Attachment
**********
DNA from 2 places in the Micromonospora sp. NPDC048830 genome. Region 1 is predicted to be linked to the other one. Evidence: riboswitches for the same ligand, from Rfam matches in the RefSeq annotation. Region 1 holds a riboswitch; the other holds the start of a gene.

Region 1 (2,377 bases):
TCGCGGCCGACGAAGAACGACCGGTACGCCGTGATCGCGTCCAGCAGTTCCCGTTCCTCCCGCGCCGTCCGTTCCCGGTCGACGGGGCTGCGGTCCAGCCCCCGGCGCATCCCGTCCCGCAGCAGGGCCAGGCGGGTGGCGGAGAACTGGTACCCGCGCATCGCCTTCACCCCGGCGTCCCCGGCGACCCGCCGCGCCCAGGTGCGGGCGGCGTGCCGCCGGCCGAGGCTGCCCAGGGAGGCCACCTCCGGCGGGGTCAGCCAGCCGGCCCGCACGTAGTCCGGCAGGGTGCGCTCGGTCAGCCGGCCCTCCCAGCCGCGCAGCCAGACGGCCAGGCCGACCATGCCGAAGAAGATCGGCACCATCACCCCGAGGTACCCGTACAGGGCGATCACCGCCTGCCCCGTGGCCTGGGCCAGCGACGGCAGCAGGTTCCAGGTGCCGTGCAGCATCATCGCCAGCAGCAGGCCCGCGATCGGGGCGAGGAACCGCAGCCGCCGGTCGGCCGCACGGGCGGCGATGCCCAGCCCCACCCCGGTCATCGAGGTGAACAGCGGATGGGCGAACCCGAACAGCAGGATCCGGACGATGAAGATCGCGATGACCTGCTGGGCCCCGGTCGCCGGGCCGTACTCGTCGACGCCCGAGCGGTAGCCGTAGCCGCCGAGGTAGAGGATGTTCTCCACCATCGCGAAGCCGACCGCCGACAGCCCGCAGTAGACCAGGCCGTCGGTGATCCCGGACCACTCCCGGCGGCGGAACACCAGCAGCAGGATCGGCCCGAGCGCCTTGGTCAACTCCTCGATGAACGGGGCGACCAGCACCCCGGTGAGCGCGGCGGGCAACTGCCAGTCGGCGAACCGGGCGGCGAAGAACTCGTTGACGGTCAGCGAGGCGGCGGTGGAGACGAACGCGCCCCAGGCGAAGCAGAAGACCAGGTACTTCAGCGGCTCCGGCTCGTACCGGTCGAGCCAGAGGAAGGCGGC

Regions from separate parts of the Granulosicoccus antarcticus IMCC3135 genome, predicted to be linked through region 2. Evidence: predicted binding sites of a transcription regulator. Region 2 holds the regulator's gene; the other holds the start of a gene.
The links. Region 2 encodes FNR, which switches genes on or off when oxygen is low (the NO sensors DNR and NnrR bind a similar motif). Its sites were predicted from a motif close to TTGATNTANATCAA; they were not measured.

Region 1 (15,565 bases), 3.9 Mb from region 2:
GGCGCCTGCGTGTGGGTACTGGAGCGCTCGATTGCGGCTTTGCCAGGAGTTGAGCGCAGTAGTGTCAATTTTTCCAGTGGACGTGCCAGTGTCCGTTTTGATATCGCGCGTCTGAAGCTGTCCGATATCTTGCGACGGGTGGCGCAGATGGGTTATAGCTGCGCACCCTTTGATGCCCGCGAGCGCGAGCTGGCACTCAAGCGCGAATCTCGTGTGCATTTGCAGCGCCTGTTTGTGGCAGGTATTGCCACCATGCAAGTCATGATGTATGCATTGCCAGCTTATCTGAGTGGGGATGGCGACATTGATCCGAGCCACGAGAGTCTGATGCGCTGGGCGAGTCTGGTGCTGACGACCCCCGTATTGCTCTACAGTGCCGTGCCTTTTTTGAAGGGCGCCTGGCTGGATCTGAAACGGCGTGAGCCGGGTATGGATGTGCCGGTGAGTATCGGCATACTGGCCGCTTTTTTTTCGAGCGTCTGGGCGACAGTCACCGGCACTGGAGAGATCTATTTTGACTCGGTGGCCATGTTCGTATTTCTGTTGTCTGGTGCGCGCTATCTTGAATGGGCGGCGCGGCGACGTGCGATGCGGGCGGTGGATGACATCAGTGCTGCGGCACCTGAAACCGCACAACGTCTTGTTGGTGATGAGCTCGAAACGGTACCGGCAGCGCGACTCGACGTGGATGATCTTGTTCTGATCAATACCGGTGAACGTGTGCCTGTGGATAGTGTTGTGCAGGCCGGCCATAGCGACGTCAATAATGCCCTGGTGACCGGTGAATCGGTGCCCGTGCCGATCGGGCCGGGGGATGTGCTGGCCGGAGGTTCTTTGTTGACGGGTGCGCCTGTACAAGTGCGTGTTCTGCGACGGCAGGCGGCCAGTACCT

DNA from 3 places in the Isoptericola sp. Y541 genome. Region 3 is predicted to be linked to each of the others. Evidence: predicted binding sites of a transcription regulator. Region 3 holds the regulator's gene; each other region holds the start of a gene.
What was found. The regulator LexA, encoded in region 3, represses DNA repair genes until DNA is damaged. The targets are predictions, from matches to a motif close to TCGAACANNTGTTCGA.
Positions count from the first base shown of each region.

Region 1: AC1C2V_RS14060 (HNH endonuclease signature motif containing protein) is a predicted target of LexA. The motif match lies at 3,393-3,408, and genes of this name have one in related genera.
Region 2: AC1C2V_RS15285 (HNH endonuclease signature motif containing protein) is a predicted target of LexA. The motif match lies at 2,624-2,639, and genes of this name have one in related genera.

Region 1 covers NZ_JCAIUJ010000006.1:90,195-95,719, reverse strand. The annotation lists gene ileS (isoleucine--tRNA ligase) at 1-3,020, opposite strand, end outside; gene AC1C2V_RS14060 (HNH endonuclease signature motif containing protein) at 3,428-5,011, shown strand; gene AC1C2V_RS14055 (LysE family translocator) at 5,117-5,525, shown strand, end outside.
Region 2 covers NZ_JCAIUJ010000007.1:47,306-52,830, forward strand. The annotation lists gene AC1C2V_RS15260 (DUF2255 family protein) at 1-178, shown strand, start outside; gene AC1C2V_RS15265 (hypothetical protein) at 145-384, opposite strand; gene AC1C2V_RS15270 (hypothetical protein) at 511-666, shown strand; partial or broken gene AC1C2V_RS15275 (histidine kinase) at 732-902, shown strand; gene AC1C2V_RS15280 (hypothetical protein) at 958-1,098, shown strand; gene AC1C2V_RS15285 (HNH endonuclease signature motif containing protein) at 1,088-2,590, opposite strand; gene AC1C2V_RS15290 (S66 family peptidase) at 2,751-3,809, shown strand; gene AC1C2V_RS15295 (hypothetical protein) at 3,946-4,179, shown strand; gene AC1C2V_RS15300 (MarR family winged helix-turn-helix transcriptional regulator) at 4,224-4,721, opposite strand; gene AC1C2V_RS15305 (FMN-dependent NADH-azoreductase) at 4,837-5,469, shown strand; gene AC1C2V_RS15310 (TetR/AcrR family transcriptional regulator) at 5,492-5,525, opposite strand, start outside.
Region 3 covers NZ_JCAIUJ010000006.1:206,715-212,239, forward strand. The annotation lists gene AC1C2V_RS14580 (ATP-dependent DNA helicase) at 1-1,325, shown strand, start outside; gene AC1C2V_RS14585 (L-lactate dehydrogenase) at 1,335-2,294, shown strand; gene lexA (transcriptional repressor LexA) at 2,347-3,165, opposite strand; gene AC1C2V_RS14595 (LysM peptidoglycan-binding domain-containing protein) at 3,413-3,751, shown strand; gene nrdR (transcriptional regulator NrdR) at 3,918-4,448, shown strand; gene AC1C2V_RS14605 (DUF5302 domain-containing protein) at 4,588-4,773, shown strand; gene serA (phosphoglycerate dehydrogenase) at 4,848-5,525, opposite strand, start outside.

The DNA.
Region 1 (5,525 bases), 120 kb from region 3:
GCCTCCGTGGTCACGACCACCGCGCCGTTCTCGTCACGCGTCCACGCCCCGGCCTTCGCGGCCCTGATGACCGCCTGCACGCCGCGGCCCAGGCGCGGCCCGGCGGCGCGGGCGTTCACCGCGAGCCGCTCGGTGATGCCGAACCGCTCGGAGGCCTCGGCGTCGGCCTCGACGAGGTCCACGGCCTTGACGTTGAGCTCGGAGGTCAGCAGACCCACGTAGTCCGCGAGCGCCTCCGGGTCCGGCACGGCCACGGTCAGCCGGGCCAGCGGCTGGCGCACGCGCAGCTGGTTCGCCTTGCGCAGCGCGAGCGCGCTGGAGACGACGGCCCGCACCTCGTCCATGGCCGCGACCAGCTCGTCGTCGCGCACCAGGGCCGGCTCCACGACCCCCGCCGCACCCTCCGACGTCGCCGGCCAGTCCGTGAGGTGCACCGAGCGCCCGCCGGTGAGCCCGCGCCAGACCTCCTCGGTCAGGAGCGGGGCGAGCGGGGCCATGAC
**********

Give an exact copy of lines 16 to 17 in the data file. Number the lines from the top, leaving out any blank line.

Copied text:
The DNA.
Region 1 (5,525 bases), 120 kb from region 3: